“With all of these projects I’m interested in partnerships and working with people who share your vision and emotional response to the world,” says Wade. “It’s important to find vehicles with which we can connect the ideas that are embedded into the work to different audiences, whether that is with social media, online or print. It creates a balance.”
He adds: “Our ambitions for the project are to keep connecting it to people. We’re developing stage two which is to develop exhibitions and outreach material and so on.”
With this added support from the refugee agency, Wade and his team revisited two of the families and filmed short interviews and sequences that offered an insight into their daily lives. Clips from these intimate narrations were quickly picked up by international media outlets and featured in reports by The Guardian, Zeit in Germany and Hala Gorani’s news show on CNN.
Suddenly the story of Waleed Lababdi and his wife Farah Hilal and her brother Milad, who fled Syria in 2012 but now live in Malmo, Sweden with architect Lars Asklund, was splashed across television screens. Together with the seemingly unremarkable portraits, refugees became ‘normal’.
“It really humanises these refugees who have been spoken about so negatively. You see that they’re just people,” says Hopper.
“You realise the labels used to describe people,” adds Wade. “On a human level they very quickly stop making sense. How many times do you have to invite your ‘refugee friend’ for dinner before they just become your friends?”
It comes as no surprise that refugees that are taken in by locals have a greater chance of integrating into the community. Many of the families featured in the series are helping their new housemates with language lessons, creating new relationships and looking for a job. Although there is a hopeful undertone to the project calling out to potential host families to take that step – there are links to refugee centres and networks on the website for those who are inspired to get involved – Wade intends for it to be considered in a broader sense too.
“I think integration is for us to go out and meet people halfway,” he says. “I would like people to think about whether they could reach out and connect with the new arrivals in a different way. To form relationships with each other because that’s what makes the experience of integration a positive one on both sides, or a negative one if they choose not to.”
Hopper agrees that the series is not strictly a campaign. Rather, it is an effort to recognise the acts of generosity and change in lifestyle of those involved. The picture editor, for example, was particularly moved by the Jewish Jellinek family who make sure to buy Halal meat for their Friday Shabbat dinners so that Kinan, a Syrian Muslim, is included too.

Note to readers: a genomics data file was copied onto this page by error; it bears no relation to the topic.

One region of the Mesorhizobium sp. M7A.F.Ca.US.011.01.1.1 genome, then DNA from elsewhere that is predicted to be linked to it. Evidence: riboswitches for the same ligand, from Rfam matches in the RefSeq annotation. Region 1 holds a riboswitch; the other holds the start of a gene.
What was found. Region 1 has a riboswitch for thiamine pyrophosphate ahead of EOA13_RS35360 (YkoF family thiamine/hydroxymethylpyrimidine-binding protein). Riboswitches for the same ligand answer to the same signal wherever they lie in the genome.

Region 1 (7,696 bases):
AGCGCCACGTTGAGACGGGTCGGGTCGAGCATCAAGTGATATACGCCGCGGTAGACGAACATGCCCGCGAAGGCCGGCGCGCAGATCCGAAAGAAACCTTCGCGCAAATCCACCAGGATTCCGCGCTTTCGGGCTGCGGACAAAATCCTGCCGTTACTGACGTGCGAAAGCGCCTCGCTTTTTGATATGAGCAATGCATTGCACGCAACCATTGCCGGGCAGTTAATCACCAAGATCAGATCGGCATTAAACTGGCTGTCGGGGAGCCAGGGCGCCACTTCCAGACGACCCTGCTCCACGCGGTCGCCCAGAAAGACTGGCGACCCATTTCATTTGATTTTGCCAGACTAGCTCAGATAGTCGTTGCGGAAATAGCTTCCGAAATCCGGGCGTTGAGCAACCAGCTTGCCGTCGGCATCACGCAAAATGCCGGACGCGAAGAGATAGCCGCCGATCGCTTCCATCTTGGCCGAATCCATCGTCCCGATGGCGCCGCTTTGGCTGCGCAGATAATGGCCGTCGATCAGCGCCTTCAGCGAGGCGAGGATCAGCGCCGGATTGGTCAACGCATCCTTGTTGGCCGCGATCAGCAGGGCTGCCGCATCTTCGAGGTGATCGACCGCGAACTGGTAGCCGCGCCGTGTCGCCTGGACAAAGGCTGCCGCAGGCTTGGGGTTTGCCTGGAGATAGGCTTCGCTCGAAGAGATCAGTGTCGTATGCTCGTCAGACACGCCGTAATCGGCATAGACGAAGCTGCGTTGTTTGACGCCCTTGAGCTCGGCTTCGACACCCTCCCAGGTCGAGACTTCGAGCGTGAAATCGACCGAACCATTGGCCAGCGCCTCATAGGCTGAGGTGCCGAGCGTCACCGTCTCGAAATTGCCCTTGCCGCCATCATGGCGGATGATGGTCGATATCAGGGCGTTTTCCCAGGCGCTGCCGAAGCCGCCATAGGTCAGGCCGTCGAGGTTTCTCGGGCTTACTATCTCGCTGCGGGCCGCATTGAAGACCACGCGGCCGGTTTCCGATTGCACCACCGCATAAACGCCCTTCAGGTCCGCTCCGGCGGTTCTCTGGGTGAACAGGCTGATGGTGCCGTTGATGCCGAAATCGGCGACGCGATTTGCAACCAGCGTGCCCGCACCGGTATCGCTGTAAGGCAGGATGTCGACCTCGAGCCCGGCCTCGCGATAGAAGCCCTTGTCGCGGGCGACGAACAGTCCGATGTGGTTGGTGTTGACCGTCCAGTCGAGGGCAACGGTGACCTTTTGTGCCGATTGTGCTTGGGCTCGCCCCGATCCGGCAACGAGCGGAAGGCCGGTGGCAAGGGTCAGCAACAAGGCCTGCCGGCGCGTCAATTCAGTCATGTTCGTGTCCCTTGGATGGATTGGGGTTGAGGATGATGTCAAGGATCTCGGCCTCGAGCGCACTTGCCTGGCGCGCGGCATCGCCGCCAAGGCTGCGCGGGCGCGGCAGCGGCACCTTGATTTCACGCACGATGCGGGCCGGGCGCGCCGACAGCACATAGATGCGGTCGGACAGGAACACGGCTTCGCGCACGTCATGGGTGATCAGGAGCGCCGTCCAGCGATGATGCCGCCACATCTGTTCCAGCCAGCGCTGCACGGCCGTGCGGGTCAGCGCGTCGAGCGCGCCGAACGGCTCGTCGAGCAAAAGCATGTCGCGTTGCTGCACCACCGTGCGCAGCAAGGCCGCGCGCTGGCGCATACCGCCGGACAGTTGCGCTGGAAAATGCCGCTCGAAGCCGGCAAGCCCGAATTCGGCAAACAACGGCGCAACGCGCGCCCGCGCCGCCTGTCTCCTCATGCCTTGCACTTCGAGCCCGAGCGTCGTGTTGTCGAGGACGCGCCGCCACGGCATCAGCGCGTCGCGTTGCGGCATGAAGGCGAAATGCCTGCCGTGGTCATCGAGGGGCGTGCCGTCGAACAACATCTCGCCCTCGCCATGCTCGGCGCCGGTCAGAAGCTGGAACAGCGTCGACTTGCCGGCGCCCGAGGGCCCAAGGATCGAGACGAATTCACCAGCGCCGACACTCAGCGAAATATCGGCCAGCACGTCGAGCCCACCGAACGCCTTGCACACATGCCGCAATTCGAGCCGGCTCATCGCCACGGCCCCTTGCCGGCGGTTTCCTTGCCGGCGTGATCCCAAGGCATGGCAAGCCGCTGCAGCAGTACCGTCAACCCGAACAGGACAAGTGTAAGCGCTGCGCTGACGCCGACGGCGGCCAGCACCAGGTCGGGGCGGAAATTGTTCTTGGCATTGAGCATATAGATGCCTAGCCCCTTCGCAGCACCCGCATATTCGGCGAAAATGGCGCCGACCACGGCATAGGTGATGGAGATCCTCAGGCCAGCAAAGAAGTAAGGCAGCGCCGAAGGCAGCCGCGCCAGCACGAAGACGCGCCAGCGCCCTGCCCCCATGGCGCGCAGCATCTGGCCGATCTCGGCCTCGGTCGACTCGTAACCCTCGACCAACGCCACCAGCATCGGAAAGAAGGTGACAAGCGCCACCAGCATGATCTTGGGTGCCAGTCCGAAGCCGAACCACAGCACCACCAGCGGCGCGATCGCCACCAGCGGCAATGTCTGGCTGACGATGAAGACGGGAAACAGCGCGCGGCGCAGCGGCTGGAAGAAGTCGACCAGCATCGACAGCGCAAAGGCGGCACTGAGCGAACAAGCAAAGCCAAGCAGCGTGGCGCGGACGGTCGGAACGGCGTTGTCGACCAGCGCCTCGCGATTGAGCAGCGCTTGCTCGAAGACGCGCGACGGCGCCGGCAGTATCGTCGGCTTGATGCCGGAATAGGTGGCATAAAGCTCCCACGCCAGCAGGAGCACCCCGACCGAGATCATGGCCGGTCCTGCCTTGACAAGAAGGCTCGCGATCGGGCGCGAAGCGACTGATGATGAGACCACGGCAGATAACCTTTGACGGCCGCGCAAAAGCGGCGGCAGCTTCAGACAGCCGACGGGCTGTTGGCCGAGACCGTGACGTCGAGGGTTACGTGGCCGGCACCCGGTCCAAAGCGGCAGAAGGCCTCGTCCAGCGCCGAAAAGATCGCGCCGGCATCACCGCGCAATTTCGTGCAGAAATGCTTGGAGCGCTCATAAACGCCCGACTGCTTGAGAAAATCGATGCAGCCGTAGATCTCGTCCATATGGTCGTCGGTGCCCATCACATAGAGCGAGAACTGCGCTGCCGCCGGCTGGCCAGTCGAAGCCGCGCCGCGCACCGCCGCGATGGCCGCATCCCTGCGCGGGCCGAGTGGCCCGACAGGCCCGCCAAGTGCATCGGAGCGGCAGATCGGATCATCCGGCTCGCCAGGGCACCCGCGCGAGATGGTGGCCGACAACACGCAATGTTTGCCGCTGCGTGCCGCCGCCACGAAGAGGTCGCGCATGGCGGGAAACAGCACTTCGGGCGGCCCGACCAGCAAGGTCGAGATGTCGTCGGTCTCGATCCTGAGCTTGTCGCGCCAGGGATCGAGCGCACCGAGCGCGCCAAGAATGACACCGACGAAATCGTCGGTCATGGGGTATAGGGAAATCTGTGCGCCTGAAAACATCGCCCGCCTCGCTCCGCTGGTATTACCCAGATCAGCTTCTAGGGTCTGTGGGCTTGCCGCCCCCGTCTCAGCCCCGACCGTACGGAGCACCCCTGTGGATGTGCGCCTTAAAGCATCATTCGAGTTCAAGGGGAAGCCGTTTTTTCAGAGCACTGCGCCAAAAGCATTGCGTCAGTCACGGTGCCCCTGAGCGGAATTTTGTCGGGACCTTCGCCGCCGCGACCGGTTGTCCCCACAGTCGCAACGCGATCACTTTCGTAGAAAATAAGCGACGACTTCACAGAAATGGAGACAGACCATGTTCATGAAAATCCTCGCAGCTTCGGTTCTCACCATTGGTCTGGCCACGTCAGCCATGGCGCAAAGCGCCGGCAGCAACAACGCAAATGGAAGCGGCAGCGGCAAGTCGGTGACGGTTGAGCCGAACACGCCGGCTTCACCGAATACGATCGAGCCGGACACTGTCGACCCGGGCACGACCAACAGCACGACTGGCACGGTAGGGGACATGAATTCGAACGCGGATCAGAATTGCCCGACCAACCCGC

In Berlin, 44-year-old Red Cross worker Uta hosts Hamid from Afghanistan, but has had to abandon old friendship circles who did not accept this decision. Wade also recalls how Edgar, another Berliner who lives with his wife Amelie and two children aged 10 and 12, told him that his children have had an invaluable experience and education through living with 27-year-old Bilal from Syria, and his younger brother Amr.
The portrait series is complete, but Wade is now looking to elaborate the stories and take the project long-term. He hopes to return to the families he has met, and explore how their relationships have developed, how they have integrated and where they might have moved to.
“Will someone get married, will they have kids? I’m curious and continue to explore,” he says.
The use of photography to tell stories keen to be communicated by agencies such as the UNHCR, particularly with regard to the refugee crisis. As No Stranger Place builds on momentum, Hopper also sees the potential in its future.
“In terms of phase two, I think we are going to have to link it to advocacy,” says Hopper. “We can use it to do something for the refugees. This project has a long life and everyone can relate to it.
“Photography absolutely has the power to change minds and attitudes. We want the best photographers to do justice to the stories of people who have in a lot of cases, survived incredible circumstances.”
http://nostrangerplace.org/ This article was first published in the Community Issue of BJP, issue number 7853, November 2016